Structured Teaching

Structured Teaching is a tool used by CCSS teachers and staff to organize student work and provide access to Content Curriculum. The “structure” consists of modifications in the environment, concrete and visual ways of presenting information, and proactive routines. It is individually designed around each student’s strengths, skill, interests and needs.

The goal of structured teaching is to promote independence and meaning through structure over the life time of the individual. As an individual grows and changes, the structure may be adjusted but it will always be necessary, in much the same way that people always wear their eyeglasses to see properly. In many ways, Structured Teaching is simply a more concrete, conscious version of the organization we use in our daily life. For example, we depend on our daily planners and calendars to understand what we’re supposed to do, when and where.

1. Physical Structure

This is the way the classroom environment is set up so that each area of the classroom is visually organized; each space has a specific purpose and set of expectations.

Clear physical and visual boundaries

  • Boundaries are in place to help the child understand where an area begins and ends. It helps to establish context and segments the environment for the student.

Minimize visual and auditory distractions

  • Helps the student focus on the concept and not the details.
  • Develops basic teaching areas: Independent Work, One-on-One, Leisure, Transition, Group, Computer, Snack, Lunch …based on the needs of the students.


2. Schedules
The Daily Schedule tells the student where they need to be, where activities will occur, and the order in which they will take place.

The length of the schedule is dependent upon the needs of the individual student. It can vary from one item, a full day, a full week or a month.

  • Object schedule
  • Object card schedule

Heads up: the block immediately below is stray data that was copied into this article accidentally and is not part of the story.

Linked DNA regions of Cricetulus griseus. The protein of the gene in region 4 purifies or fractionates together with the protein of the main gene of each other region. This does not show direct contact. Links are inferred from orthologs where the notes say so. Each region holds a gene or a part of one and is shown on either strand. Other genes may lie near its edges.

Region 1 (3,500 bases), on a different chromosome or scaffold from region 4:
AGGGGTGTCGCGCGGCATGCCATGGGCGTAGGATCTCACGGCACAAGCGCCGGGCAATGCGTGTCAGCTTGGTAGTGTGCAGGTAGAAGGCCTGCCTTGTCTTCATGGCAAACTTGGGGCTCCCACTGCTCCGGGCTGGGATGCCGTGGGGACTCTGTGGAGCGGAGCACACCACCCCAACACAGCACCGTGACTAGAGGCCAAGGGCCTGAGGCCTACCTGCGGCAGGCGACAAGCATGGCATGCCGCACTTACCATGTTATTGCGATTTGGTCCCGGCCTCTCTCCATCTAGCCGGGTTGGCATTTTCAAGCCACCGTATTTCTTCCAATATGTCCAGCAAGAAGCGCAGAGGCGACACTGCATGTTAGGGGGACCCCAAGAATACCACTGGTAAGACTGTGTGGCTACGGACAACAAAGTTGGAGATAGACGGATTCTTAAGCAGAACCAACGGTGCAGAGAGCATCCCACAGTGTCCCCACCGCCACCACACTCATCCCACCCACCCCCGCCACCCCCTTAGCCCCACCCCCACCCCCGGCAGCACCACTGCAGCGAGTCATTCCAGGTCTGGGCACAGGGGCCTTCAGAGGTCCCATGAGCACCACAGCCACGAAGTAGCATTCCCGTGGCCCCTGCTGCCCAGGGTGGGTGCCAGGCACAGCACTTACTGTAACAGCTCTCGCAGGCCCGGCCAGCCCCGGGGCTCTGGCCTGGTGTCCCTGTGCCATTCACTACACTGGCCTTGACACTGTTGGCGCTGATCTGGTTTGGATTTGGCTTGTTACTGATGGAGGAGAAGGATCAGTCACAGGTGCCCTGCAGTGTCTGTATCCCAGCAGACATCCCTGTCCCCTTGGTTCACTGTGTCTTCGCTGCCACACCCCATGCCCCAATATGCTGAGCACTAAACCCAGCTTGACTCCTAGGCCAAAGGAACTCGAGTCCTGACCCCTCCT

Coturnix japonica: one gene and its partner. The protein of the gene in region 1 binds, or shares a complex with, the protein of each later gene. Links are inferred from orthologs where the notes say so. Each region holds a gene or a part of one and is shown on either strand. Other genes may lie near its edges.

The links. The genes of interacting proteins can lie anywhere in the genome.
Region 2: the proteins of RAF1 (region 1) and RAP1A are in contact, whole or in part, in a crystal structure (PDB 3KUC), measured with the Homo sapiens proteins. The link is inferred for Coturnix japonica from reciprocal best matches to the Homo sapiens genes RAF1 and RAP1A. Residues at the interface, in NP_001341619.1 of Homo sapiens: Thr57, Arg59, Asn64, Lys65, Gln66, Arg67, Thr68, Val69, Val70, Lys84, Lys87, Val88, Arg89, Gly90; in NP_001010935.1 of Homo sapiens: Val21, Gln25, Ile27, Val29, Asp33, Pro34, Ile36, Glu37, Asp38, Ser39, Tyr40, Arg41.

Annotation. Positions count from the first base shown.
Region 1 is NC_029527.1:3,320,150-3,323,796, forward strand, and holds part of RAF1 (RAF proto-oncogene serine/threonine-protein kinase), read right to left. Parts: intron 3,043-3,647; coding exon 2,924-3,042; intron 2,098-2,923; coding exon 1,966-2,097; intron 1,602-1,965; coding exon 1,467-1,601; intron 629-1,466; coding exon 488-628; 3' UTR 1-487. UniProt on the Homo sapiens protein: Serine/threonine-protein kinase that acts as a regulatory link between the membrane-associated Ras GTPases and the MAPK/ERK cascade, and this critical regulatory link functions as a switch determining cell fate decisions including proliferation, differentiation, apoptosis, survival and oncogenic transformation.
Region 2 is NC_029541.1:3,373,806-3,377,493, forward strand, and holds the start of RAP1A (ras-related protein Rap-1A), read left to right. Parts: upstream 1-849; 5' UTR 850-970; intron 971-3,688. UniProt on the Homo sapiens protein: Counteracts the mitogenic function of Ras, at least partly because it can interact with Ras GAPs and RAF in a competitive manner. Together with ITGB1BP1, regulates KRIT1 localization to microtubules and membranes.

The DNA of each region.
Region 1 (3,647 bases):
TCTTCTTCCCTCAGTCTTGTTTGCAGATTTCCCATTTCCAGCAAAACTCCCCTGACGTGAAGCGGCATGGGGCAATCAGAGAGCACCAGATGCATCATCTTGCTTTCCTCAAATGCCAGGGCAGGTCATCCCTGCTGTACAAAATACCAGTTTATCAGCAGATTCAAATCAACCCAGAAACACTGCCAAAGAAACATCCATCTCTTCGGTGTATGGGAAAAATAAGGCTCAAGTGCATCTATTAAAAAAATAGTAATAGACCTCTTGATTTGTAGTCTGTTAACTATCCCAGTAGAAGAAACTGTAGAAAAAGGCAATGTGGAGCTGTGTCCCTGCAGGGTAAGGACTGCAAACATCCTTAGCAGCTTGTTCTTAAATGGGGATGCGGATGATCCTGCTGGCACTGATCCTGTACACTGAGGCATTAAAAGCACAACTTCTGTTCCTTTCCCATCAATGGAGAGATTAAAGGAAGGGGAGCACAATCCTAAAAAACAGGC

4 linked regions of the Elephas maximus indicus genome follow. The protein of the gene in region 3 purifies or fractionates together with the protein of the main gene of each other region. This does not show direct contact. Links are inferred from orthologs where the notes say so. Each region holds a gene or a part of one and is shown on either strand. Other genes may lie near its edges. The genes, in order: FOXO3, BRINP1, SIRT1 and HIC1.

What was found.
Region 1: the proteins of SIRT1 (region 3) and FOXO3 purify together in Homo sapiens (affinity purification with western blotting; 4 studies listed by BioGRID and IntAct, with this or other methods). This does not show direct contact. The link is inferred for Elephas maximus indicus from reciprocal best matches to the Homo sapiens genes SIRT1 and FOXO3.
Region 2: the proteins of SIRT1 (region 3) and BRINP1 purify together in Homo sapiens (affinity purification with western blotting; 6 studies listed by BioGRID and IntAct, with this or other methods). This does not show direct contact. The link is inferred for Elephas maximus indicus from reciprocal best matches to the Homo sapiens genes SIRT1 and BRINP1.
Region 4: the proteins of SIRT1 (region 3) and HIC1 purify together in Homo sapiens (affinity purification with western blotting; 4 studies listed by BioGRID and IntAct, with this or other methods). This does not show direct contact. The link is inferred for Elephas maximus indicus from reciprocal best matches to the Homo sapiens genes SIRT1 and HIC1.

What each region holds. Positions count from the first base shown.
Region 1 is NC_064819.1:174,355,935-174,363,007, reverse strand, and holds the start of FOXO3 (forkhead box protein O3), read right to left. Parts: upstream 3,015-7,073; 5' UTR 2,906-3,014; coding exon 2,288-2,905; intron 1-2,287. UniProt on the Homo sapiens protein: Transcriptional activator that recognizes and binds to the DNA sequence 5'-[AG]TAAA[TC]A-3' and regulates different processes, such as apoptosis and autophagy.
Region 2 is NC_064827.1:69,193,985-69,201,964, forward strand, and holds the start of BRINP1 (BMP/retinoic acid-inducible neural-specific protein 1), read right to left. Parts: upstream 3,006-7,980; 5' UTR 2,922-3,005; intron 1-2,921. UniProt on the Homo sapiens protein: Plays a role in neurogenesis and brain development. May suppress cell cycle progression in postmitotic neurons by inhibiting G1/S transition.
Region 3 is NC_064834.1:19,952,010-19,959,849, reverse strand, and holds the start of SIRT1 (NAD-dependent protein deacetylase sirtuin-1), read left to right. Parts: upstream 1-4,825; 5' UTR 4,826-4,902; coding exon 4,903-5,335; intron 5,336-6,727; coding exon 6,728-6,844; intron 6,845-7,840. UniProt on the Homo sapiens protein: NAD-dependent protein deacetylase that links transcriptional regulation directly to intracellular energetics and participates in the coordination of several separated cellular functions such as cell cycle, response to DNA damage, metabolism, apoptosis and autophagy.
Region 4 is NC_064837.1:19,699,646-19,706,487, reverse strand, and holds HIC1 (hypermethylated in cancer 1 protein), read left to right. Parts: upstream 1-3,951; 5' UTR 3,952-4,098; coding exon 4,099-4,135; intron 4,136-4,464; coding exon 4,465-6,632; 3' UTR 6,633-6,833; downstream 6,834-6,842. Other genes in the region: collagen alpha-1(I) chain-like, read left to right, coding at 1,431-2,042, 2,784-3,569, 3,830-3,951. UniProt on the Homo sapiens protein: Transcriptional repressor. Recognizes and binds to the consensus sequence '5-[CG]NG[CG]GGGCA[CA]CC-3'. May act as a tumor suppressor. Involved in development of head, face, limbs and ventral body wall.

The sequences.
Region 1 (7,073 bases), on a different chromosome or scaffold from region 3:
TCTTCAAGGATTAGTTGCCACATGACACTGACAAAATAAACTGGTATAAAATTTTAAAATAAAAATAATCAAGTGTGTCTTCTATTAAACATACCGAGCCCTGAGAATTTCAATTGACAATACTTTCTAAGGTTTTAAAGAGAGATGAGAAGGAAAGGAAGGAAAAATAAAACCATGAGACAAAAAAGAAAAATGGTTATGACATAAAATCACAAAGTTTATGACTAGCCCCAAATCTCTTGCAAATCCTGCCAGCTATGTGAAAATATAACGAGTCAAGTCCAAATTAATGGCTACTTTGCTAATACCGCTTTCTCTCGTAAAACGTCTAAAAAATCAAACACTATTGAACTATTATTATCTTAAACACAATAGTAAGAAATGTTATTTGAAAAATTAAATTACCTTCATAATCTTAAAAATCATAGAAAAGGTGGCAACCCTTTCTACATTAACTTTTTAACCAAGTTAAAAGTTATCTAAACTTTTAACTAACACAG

• Photograph schedule
  • Picture/Symbol Schedule
  • Picture/Symbol with written Schedule
  • Written List Schedule
  • Sentence Schedule


3. Work System

This is what tells the students what they will be doing once they are where they need to be in the environment. The work system clarifies information for the student.

The work system tells the student:

  • How much work
  • What work
  • When work will be finished
  • What comes next


4. Visual Structure

This is what helps students keep working by providing information within the environment that clarifies, organizes or instructs.

  • Clarifies by drawing attention to the important details. (labeling, highlighting, color-coding …anything that makes the relevant more obvious)
  • Organizes materials in the space and sequences. (all items in their place, limited number or spacing …anything to organize)
  • Instructs by giving visual information about how to complete the task. (jigs, arrows, pictures, product samples …anything that makes no verbal instructions necessary)



Learn more about structure and how we work with our students…

The official TEACCH website, which includes information on structured teaching and work tasks, which are useful for all special needs children.



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